By David Scott
Boston Sports Media Watch

A leftover from the Zone’s demise and a friendly reminder that Shots will be sharing corn flakes and muffins with the morning crew over at NECN on Tuesday during the 8:30-9:00 a.m. block. It ain’t Reege and Kelly, but wouldn’t you just love to see Shots baggy-ass-eyes following a 9 p.m. kickoff? Keep the children watching The Wiggles, if you would, or family services will be called in. (Another in the long line of self-promotional riffs that anger a good two-thirds of my viewing public, AKA, THE HATERS)

The New Vet

The rumblings were there. Were they ever. But if you got caught listening to them, you would have lost your focus. Your “reps” would have suffered.

So you, and the gang, plowed through. New rumors every day, instability joining your coffee as daily rituals. And when ESPN Radio Boston 890 AM launched? Church bells played a death march. But you forged ahead. Enjoyed one last trip to Vegas. Watched your old boss head down the dial to 890 and saw a former Zoner get some on-air time. You knew IT was coming.

Really, by the time the official word came, you were partly numb to it. The phone had been ringing for a few days already. The guys who never covered you before were starting to take interest. Your cell phone number was suddenly a hot commodity.

And when the dust had settled and the last office light was turned out, you were left to think about it all. Your co-host and co-seller (Anthony Pepe) was there too. And the engineer (Brad Parsons). And about the only other familiarity was the glowing, neon THE ZONE sign. It should be turned off, you had probably thought. Turn it off for now, anyway. Out of respect.

Luckily for your sake, when the Boston Globe wrote the partial obit for the station, they got your name right. The engineer didn’t fare so well. Somehow a ‘Parsons’ became a ‘Roberts’ during the station’s funeral. Even that seemed perfect.

Funny, wasn’t it? The so-called “industry media” guys barely noticed you when The Zone was up and running and when they finally did pay attention they butchered the story. The callers were the same way. Pepe even joked about it on the “Farewell Diehards”:

CALLER: “Long time listener. . . Sorry to hear you guys are going off the air. . . .Loved the show.”

PEPE: “Thanks buddy. But WHERE you been?”

That brought laughs. But the giggles only hid the frustration. You had your run, you got in your “reps” and can claim a nice little “reel” to show off your body of work. So can your buddies. Everyone that truly wants it, always find a place to do it. ‘You’ll bounce back,’ was the common refrain. But you didn’t want to hear it right then. Or now, even.

And just think – this is how it feels when you’re one of the guys keeping his gig (albeit in a different capacity). Ten of your buddies weren’t so lucky.


Jon Anik is green no more. He’s still on, what he called, “the good side of 20,” at 27 and he’s still employed. He realizes this and that alone means he’s on his way to veteran-of-the-biz status.

You’re still green in the gills if you haven’t felt your heart drop into your ankle upon news that YOU weren’t part of the layoff, but 10 OTHERS were. And they are all your buddies – The Boys; paying dues, getting air time, doing anything and everything to keep it going. To keep the thing running.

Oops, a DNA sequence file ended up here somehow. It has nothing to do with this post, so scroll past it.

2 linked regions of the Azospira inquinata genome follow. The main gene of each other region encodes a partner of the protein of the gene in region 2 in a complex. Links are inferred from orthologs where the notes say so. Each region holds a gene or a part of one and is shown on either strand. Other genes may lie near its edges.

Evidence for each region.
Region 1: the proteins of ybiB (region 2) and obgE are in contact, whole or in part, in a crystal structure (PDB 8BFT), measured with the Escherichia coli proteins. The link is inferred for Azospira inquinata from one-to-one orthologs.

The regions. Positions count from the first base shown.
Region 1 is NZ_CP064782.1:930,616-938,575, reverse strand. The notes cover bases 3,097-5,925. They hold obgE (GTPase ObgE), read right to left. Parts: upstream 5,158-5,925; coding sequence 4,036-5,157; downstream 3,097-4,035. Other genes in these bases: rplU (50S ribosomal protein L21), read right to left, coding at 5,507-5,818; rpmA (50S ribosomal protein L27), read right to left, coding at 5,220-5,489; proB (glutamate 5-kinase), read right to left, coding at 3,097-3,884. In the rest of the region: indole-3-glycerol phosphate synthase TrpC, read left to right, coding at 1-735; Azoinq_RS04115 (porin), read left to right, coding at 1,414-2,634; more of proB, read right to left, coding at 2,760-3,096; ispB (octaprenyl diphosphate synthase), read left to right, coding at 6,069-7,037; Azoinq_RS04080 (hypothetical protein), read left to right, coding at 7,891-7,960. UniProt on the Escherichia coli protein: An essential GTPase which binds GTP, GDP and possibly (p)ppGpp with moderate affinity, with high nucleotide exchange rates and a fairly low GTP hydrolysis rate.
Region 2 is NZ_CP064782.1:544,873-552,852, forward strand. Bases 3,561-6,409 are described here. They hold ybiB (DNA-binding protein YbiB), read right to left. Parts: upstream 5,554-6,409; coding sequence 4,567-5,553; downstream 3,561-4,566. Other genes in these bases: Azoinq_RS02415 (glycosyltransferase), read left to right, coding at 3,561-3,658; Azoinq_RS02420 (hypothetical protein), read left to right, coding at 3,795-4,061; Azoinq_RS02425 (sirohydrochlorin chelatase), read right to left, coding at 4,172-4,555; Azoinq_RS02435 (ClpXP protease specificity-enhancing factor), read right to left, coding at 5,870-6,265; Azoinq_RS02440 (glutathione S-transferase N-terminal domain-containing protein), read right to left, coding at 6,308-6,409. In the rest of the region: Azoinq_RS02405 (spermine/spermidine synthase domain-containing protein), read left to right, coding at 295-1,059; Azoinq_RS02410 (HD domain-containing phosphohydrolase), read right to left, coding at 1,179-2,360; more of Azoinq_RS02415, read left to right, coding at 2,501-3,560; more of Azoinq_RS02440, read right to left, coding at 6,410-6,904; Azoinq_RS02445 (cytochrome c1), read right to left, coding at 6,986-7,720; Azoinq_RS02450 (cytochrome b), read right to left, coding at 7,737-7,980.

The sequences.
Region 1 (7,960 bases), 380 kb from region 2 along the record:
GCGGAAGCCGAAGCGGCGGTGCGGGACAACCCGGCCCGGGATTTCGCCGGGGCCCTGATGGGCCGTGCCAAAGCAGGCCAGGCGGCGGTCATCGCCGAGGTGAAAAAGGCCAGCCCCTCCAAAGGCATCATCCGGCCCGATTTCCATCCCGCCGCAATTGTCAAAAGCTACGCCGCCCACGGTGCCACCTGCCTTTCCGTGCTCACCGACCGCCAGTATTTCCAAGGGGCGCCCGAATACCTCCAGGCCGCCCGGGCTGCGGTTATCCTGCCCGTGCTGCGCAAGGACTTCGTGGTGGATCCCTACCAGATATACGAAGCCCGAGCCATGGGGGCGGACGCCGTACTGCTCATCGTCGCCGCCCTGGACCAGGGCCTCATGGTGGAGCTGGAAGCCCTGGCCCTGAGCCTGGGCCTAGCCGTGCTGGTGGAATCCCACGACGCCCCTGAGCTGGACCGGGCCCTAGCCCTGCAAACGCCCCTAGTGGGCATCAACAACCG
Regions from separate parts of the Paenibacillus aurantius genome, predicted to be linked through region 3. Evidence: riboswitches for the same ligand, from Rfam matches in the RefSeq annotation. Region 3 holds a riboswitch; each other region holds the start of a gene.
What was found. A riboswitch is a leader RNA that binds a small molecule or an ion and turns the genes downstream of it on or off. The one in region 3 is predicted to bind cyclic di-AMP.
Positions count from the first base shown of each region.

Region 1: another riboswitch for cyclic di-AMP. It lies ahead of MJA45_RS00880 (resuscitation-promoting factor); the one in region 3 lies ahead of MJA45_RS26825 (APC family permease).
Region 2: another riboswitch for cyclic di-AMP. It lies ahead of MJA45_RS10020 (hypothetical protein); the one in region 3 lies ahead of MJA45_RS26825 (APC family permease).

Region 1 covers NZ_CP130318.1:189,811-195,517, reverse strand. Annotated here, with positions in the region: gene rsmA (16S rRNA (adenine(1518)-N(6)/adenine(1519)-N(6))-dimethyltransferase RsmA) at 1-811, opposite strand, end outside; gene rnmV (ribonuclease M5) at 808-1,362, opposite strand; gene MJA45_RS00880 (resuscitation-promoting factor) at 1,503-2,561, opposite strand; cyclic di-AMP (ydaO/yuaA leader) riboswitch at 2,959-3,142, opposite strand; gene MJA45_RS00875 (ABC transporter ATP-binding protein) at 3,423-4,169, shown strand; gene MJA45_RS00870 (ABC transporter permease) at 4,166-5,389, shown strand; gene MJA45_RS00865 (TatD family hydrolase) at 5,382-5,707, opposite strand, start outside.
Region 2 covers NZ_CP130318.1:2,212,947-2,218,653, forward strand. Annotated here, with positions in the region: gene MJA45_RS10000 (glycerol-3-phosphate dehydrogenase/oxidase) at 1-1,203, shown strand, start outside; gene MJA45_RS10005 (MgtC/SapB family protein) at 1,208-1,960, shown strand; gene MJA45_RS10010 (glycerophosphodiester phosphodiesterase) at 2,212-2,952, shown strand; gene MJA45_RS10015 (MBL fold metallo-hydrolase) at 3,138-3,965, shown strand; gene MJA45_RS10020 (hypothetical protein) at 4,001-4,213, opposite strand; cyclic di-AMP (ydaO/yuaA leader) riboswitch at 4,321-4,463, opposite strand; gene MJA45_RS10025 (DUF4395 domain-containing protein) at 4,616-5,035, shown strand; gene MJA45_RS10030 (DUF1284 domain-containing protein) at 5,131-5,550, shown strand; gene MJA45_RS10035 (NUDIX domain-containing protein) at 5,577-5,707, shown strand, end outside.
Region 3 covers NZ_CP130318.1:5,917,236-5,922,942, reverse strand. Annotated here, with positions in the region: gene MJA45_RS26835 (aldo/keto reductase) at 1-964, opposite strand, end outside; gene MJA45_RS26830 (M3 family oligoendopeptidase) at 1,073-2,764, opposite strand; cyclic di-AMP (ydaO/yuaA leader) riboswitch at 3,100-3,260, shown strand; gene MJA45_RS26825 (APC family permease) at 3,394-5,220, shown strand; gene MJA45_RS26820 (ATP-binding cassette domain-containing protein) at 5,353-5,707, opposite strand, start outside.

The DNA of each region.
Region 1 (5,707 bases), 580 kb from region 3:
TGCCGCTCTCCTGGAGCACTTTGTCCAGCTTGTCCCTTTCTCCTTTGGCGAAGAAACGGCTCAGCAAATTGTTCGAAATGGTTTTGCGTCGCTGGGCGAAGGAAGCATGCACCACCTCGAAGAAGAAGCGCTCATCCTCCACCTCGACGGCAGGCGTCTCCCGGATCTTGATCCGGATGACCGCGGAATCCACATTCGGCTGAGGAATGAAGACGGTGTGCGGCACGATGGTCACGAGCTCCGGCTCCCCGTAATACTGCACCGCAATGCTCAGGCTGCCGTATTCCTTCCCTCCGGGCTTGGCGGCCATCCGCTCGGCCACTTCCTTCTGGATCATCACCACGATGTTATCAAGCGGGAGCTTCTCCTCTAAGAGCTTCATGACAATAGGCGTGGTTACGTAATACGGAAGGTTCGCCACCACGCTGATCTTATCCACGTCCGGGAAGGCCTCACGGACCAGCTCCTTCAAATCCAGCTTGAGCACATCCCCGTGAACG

Truth is, you’re not a capital vee, Veteran, in The League, until your team has been dismantled around you and the franchise has been thrown into complete turmoil. And until you take a soft shot at the leader, WEEI 850 AM: “I still think this market can be had, there’s room for more than one (all sports talk) station in this market.”

“I’m loyal to WWZN, but I can’t let the momentum (we’ve gained through The Diehards) slide away,” said Anik, who, along with Marketing Director, Anthony Pepe and Engineer Brad Parsons, make up the entire, remaining, full-time WWZN staff. “With radio, you’re cautioned during your indoctrination to the business that there could be days when you’re completely caught off guard.”

A couple of Thursdays ago was one of those days.

And he’s right – in more than a few ways. There was momentum from that show (even if this space questions just how much). Enough so that Russillo should land softly somewhere soon and the rest of the non-Eddie crew will all bounce back and onto the air somewhere (depending on how far ERB delves into local programming over the next year).

The other guys – the behind the scenes folks like production manager (Chuck Morrison) or the producer (Rob Touzet) will get gigs too. Morrison’s already been working on Pats games, in fact.

But that’s talk for another day. Today, a couple of Fridays ago now, you’re saying that you’re missing something. It’s the day after Boston College got its ACC ass beaten by Virginia Tech, you wish you had “the chance to bury (BC QB) Quinton Porter.

“Nothing can replicate the repetitions,” Anik said. “There’s no substitute for actually doing a three hour show.”

And then, as soon as your final Zone three hours are up on Thursday, “literally, all my friends” are, on Friday, scouring the copy room to find empty boxes or large, green, trash bags to toss their desks’contents into.

And you find yourself saying things like: “The company line is putting the focus back on the network”. . .

When you’re going from behind-the-mike to on-the-phone

When you’re wondering what’s next?. . .

Well, then you’re a Vet. If not a wily one, an astutely aware one named Anik.

David Scott writes from a seaside shanty on the shores of Hull, Mass. and can be reached at shots@bostonsportsmediadotcom